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Architectural Anthropology: Your Firm as Tribe or Family

How architects organize their practice has as much in common with the way families and kinship groups work as it does with business

By Michael J. Crosbie, Ph.D., AIA

The typical approach to teaching architecture students about professional practice—specifically how architects organize themselves in firms to create architecture—is to look at practice as a business model. Some firms are partnerships with just a few partners, others are broad-based partnerships with every employee sharing in the profits of the firm, and still others are organized as public companies that issue stock and have a board of directors. Architecture students can understand these structures at an abstract, business textbook level, but such descriptions tend to drain the color and personality from architectural practice.

A more engaging way to study architectural practice is from the perspective an anthropologist or sociologist might use to understand a family or a tribe: what is the shared value system, how is the tribe or family organized to sustain itself, how are the leaders chosen, what is the culture of the group? We find that our students at the University of Hartford can more easily understand different forms of practice if they view the firm as a tribe or a family that has come together for a common purpose.

End of the linear line?

According to Elizabeth Petry, AIA, who teaches a graduate-level professional practice course at the University of Hartford, since the passing of the once-widespread conventional structure of architectural practice, architects have become more creative in designing the way they organize themselves for practice. Conventional practice structure was modeled on how a job moved through the office. There was a schematic design department, a design development department, a construction documents department, a construction administration arm, etc. The practice was organized in a linear fashion, like a factory, where a new commission obtained by the principal went in one end and a finished product of working drawings came out the other. As a project moved through this organization, it would be handed off from one department to the next for final completion. Firms often employed in-house specification writers, structural engineers, and mechanical systems professionals.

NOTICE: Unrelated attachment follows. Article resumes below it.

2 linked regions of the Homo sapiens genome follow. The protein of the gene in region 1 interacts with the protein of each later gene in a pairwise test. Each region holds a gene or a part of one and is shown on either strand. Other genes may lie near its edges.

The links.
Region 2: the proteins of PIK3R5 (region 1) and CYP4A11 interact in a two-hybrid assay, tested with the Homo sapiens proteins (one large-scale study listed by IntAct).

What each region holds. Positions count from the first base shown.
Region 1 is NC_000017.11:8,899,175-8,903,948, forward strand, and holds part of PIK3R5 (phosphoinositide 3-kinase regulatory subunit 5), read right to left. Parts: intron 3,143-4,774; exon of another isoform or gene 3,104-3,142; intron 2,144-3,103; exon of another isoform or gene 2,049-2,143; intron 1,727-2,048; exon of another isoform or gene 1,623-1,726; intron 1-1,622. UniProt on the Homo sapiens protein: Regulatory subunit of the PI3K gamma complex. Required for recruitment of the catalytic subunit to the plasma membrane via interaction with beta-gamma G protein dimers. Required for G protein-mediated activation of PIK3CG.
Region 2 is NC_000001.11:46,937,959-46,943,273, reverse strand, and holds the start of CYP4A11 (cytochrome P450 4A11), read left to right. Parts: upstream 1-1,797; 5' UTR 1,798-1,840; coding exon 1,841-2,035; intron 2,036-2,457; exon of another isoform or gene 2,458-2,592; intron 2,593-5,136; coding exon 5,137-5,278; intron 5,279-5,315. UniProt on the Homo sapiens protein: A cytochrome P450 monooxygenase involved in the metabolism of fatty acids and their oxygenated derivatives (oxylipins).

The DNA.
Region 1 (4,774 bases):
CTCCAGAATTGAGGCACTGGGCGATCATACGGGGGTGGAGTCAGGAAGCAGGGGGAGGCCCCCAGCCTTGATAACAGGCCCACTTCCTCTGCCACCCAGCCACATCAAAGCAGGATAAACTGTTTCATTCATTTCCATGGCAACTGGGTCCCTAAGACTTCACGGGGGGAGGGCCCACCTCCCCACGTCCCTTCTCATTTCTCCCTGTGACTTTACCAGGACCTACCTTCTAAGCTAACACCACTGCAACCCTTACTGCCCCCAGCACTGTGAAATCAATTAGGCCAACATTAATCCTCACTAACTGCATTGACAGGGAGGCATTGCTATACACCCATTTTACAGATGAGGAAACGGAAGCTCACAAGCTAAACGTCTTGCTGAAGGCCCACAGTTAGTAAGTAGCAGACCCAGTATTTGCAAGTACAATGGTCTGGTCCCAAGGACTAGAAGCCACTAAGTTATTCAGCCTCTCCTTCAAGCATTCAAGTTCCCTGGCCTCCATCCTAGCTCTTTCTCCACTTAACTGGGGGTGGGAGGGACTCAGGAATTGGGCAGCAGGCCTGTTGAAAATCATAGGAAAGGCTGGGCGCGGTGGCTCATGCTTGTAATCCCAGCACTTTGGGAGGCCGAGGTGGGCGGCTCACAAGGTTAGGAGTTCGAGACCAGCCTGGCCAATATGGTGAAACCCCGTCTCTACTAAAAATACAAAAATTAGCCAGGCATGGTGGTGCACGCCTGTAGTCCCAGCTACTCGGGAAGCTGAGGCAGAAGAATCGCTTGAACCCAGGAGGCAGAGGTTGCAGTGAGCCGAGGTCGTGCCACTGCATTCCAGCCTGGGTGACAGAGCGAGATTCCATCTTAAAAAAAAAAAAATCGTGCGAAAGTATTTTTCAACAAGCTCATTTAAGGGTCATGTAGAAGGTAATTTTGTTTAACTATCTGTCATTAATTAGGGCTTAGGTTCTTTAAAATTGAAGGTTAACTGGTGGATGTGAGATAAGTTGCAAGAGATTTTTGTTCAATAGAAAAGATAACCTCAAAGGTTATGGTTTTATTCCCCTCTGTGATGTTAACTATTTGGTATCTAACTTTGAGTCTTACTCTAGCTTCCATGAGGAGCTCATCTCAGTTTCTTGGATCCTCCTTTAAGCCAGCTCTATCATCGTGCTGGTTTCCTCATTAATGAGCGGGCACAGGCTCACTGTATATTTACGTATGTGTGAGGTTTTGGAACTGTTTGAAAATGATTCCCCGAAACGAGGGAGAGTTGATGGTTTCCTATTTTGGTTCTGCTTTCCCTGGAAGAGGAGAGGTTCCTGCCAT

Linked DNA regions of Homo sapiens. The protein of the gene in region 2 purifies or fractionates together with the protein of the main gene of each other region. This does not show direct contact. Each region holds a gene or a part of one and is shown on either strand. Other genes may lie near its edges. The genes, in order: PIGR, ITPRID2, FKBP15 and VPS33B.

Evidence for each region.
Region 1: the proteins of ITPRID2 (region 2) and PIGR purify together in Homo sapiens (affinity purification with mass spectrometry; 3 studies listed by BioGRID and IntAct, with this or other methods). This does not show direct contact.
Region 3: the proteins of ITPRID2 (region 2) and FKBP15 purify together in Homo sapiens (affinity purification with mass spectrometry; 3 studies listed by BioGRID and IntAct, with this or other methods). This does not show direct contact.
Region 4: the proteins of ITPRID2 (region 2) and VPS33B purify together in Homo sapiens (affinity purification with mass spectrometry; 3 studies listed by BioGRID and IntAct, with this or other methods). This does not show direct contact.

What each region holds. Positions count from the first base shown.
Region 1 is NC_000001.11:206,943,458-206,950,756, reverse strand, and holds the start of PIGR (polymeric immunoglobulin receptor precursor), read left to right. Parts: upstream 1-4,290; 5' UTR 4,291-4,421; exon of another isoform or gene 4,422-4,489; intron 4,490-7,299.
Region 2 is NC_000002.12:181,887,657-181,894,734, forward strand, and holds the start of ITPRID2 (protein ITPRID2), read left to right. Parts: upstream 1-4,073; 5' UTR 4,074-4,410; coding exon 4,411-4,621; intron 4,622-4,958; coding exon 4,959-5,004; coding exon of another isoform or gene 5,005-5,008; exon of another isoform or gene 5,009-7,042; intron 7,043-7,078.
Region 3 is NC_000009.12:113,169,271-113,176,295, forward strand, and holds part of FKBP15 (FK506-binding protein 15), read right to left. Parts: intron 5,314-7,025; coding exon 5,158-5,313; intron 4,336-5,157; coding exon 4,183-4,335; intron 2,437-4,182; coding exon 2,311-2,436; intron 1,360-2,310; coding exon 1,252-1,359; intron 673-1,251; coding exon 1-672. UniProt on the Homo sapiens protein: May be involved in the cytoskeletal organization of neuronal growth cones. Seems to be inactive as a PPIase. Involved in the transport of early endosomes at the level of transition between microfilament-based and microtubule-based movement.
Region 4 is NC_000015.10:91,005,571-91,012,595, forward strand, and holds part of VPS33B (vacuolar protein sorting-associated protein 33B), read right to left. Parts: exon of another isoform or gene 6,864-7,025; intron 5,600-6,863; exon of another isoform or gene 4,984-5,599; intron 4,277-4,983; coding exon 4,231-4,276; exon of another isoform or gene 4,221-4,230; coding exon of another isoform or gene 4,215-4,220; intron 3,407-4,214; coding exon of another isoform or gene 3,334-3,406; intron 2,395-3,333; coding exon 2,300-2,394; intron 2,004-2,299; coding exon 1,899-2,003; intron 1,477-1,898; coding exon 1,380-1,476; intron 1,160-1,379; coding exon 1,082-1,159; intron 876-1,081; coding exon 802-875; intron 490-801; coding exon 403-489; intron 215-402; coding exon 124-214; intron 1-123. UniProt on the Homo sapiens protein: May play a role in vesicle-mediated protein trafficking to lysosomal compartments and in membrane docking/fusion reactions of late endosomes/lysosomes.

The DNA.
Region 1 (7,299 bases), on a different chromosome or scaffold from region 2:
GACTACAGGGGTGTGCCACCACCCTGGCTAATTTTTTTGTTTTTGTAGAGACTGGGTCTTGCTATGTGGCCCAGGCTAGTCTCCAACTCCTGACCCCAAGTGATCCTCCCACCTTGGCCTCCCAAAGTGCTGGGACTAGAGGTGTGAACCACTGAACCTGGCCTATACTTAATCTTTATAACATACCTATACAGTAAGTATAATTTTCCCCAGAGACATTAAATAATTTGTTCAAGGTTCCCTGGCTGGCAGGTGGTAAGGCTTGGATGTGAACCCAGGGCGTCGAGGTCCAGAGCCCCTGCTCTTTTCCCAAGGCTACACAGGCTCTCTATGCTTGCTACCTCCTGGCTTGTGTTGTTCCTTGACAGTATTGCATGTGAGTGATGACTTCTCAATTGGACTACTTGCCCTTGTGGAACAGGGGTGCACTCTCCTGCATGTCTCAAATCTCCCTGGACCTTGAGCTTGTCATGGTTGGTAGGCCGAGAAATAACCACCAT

Today, of course, this linear organization has made way for other methods of organizing practice, says Petry. One of the more popular structures for larger firms is the studio structure, where projects are completed by a single team that works on all phases of the project in collaboration with consultants outside the firm. This “less factory, more family” organization suggests that there are myriad ways that the creative work of the team (and the setting for work) can be accomplished.